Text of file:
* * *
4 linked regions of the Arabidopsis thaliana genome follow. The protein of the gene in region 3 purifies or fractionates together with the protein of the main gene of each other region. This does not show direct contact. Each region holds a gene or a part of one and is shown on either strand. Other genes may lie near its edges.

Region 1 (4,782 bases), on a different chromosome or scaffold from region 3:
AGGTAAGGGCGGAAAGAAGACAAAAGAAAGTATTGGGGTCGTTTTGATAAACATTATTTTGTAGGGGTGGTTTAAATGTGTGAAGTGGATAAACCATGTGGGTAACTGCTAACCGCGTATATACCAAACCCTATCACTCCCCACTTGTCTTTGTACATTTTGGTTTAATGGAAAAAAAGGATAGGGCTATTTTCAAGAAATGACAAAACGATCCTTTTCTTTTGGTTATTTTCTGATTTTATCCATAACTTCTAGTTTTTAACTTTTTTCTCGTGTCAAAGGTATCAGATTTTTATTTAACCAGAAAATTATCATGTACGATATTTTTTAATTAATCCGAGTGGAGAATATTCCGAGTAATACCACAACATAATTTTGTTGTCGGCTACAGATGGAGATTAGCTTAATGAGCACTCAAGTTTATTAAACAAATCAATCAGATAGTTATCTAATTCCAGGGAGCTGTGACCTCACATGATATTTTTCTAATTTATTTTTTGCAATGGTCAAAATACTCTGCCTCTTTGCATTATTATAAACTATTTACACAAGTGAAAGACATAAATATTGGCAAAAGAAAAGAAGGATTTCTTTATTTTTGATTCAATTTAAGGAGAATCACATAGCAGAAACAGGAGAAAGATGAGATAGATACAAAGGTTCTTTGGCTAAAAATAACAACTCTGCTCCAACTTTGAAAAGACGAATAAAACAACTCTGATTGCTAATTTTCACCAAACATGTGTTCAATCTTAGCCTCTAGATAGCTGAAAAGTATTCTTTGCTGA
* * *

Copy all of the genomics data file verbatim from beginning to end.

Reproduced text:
4 linked regions of the Arabidopsis thaliana genome follow. The protein of the gene in region 3 purifies or fractionates together with the protein of the main gene of each other region. This does not show direct contact. Each region holds a gene or a part of one and is shown on either strand. Other genes may lie near its edges.

Region 1 (4,782 bases), on a different chromosome or scaffold from region 3:
AGGTAAGGGCGGAAAGAAGACAAAAGAAAGTATTGGGGTCGTTTTGATAAACATTATTTTGTAGGGGTGGTTTAAATGTGTGAAGTGGATAAACCATGTGGGTAACTGCTAACCGCGTATATACCAAACCCTATCACTCCCCACTTGTCTTTGTACATTTTGGTTTAATGGAAAAAAAGGATAGGGCTATTTTCAAGAAATGACAAAACGATCCTTTTCTTTTGGTTATTTTCTGATTTTATCCATAACTTCTAGTTTTTAACTTTTTTCTCGTGTCAAAGGTATCAGATTTTTATTTAACCAGAAAATTATCATGTACGATATTTTTTAATTAATCCGAGTGGAGAATATTCCGAGTAATACCACAACATAATTTTGTTGTCGGCTACAGATGGAGATTAGCTTAATGAGCACTCAAGTTTATTAAACAAATCAATCAGATAGTTATCTAATTCCAGGGAGCTGTGACCTCACATGATATTTTTCTAATTTATTTTTTGCAATGGTCAAAATACTCTGCCTCTTTGCATTATTATAAACTATTTACACAAGTGAAAGACATAAATATTGGCAAAAGAAAAGAAGGATTTCTTTATTTTTGATTCAATTTAAGGAGAATCACATAGCAGAAACAGGAGAAAGATGAGATAGATACAAAGGTTCTTTGGCTAAAAATAACAACTCTGCTCCAACTTTGAAAAGACGAATAAAACAACTCTGATTGCTAATTTTCACCAAACATGTGTTCAATCTTAGCCTCTAGATAGCTGAAAAGTATTCTTTGCTGA